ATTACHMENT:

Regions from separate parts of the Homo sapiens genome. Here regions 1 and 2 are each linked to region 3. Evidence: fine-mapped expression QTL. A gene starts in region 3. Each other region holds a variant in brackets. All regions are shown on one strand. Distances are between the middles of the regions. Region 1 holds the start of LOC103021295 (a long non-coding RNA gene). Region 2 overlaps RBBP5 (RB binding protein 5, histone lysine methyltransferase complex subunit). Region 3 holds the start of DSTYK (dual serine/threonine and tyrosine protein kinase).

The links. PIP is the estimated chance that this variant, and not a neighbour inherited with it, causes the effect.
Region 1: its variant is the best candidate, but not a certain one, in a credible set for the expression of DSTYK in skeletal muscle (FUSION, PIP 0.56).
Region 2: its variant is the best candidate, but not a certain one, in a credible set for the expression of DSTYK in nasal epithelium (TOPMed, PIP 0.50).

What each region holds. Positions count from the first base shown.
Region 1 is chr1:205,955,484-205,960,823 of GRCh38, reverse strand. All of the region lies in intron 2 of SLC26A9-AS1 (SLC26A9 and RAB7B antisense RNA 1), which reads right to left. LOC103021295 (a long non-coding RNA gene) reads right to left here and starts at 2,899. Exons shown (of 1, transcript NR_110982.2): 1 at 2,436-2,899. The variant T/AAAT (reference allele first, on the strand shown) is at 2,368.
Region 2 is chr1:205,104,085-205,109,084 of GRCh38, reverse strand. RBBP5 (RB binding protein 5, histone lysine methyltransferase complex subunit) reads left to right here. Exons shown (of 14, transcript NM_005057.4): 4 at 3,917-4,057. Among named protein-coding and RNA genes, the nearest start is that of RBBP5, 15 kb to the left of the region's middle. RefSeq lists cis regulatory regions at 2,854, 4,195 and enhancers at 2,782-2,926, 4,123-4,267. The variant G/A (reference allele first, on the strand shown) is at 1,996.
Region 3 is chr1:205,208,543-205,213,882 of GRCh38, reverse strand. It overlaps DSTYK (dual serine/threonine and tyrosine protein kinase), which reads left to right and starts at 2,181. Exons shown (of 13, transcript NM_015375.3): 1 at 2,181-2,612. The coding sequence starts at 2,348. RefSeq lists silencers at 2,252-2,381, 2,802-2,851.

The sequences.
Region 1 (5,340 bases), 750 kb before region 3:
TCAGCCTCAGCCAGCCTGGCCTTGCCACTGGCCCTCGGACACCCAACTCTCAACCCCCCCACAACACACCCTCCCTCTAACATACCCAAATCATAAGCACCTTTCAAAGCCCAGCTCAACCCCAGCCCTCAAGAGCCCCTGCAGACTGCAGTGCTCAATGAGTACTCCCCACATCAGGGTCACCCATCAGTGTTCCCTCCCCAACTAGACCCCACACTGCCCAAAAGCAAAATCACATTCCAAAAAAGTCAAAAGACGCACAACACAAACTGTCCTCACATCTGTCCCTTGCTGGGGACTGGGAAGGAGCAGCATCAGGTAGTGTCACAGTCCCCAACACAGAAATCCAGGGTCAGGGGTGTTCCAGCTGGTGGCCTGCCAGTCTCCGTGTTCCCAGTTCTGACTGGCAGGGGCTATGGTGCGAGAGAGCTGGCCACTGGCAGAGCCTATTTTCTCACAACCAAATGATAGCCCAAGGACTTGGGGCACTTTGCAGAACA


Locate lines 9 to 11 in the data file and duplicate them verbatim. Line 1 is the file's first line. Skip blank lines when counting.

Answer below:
The sequences.
Region 1 (5,340 bases), 750 kb before region 3:
TCAGCCTCAGCCAGCCTGGCCTTGCCACTGGCCCTCGGACACCCAACTCTCAACCCCCCCACAACACACCCTCCCTCTAACATACCCAAATCATAAGCACCTTTCAAAGCCCAGCTCAACCCCAGCCCTCAAGAGCCCCTGCAGACTGCAGTGCTCAATGAGTACTCCCCACATCAGGGTCACCCATCAGTGTTCCCTCCCCAACTAGACCCCACACTGCCCAAAAGCAAAATCACATTCCAAAAAAGTCAAAAGACGCACAACACAAACTGTCCTCACATCTGTCCCTTGCTGGGGACTGGGAAGGAGCAGCATCAGGTAGTGTCACAGTCCCCAACACAGAAATCCAGGGTCAGGGGTGTTCCAGCTGGTGGCCTGCCAGTCTCCGTGTTCCCAGTTCTGACTGGCAGGGGCTATGGTGCGAGAGAGCTGGCCACTGGCAGAGCCTATTTTCTCACAACCAAATGATAGCCCAAGGACTTGGGGCACTTTGCAGAACA